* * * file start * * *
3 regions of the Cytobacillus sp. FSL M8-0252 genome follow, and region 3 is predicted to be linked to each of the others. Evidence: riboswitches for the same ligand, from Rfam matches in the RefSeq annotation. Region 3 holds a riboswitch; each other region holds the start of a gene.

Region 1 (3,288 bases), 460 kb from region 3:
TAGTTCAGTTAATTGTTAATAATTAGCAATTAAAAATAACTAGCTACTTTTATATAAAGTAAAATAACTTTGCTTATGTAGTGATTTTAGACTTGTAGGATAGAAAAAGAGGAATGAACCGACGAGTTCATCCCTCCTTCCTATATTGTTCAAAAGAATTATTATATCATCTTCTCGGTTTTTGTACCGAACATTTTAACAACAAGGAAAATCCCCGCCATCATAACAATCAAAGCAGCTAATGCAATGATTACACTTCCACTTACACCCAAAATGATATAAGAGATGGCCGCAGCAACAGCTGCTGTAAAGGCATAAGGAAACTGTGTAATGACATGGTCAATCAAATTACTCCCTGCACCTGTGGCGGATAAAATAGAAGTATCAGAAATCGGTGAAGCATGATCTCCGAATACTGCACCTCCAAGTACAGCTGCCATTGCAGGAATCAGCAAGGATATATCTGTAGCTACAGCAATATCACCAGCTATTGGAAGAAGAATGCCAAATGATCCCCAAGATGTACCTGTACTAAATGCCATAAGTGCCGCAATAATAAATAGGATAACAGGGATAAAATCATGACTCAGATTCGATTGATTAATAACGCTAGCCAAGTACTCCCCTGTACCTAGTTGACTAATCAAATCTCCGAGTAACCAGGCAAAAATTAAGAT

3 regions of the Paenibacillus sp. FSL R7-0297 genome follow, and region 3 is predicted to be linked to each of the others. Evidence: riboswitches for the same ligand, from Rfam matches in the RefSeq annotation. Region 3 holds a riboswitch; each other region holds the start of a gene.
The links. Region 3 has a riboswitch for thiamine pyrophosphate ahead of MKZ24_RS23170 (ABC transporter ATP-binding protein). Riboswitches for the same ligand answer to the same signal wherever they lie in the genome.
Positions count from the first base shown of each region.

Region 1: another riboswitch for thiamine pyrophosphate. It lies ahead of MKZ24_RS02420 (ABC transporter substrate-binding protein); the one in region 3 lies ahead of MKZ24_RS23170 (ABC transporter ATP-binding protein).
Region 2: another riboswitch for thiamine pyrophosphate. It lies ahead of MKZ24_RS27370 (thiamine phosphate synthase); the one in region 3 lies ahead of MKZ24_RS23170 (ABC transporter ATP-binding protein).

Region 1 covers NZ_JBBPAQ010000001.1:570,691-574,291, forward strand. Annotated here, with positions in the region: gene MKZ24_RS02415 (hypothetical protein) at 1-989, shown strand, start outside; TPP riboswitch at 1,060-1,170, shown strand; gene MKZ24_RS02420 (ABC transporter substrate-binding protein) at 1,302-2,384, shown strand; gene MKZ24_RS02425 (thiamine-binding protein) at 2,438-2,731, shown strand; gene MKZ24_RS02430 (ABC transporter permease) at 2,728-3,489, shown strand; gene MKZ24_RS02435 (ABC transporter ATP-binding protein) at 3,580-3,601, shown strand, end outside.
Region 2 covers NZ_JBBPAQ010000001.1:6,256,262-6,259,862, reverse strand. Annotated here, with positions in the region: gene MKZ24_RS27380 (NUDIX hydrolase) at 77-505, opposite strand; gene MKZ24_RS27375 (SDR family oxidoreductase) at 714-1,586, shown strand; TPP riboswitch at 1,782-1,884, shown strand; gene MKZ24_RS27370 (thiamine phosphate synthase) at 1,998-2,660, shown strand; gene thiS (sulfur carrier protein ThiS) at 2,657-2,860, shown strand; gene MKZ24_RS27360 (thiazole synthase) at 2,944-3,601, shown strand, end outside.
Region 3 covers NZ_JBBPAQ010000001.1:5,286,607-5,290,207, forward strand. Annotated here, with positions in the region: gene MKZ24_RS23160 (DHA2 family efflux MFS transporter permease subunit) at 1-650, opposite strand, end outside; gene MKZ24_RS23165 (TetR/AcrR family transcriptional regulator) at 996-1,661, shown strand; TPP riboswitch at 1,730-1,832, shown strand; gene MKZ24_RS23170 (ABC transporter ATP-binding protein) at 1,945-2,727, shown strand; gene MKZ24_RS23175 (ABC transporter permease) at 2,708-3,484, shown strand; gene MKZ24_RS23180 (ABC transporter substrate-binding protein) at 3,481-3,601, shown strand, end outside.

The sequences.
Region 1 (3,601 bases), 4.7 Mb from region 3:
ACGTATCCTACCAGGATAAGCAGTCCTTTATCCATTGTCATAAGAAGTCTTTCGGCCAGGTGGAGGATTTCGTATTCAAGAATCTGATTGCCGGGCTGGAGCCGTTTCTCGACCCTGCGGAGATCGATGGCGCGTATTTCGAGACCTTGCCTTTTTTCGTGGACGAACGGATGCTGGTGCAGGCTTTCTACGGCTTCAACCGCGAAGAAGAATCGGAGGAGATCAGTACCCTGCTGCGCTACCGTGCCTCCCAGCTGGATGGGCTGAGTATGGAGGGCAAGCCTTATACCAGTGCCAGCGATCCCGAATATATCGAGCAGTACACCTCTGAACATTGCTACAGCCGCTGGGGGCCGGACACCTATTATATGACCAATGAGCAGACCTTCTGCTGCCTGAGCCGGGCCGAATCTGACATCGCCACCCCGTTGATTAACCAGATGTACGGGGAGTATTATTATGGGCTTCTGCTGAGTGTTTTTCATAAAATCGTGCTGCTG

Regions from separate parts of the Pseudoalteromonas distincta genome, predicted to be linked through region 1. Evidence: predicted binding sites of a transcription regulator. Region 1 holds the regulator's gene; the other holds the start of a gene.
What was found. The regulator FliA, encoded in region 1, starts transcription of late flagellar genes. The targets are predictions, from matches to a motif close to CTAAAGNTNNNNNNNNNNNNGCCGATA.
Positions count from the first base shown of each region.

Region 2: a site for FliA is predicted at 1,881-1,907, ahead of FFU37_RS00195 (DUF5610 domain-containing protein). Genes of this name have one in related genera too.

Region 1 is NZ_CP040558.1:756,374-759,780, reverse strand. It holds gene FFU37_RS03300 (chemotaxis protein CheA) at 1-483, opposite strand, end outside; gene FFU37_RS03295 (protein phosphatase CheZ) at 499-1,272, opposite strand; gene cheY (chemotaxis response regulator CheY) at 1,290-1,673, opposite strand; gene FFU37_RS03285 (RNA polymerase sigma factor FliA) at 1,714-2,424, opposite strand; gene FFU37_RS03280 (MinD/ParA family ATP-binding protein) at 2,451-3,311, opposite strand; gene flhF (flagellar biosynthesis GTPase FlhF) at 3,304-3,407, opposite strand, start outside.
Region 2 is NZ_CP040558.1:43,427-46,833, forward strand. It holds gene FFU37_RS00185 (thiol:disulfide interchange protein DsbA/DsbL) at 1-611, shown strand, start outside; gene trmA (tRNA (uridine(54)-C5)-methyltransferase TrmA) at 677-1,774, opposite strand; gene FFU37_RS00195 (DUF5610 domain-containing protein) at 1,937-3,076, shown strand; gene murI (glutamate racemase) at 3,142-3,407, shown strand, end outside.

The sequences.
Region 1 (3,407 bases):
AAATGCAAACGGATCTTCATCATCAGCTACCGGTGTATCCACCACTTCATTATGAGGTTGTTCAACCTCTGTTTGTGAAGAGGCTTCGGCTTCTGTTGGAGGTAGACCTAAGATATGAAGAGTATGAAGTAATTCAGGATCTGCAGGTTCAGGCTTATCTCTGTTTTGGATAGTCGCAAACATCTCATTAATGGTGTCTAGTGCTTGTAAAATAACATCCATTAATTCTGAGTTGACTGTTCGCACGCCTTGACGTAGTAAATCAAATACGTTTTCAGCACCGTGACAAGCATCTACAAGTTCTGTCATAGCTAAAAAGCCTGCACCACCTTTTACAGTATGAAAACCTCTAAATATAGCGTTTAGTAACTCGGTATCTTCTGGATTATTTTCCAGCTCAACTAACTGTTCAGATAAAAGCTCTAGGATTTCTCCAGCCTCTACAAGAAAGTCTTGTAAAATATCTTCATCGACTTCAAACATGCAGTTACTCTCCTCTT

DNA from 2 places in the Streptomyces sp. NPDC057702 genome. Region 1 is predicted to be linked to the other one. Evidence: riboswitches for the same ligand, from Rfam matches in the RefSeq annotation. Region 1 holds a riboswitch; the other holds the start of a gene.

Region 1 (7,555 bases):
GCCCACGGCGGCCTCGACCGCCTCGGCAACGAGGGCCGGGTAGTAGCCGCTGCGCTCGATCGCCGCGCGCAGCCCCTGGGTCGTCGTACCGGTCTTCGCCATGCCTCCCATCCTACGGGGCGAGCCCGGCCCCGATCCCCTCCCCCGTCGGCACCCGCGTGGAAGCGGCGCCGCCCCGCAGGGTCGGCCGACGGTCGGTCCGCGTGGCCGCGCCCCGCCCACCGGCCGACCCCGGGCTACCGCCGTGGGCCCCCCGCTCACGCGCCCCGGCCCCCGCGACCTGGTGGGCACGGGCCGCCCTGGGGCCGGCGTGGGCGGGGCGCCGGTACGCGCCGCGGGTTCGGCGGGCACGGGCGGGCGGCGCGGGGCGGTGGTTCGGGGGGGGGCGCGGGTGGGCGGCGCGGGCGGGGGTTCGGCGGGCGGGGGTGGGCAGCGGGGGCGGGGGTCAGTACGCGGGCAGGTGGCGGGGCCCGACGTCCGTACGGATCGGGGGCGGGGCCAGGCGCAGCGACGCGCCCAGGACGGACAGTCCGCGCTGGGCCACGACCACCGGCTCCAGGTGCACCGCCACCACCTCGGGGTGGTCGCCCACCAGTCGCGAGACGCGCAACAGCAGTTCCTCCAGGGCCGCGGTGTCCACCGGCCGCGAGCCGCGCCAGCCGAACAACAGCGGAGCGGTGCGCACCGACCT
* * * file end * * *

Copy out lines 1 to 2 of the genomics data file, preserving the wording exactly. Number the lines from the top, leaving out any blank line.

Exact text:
3 regions of the Cytobacillus sp. FSL M8-0252 genome follow, and region 3 is predicted to be linked to each of the others. Evidence: riboswitches for the same ligand, from Rfam matches in the RefSeq annotation. Region 3 holds a riboswitch; each other region holds the start of a gene.

Region 1 (3,288 bases), 460 kb from region 3: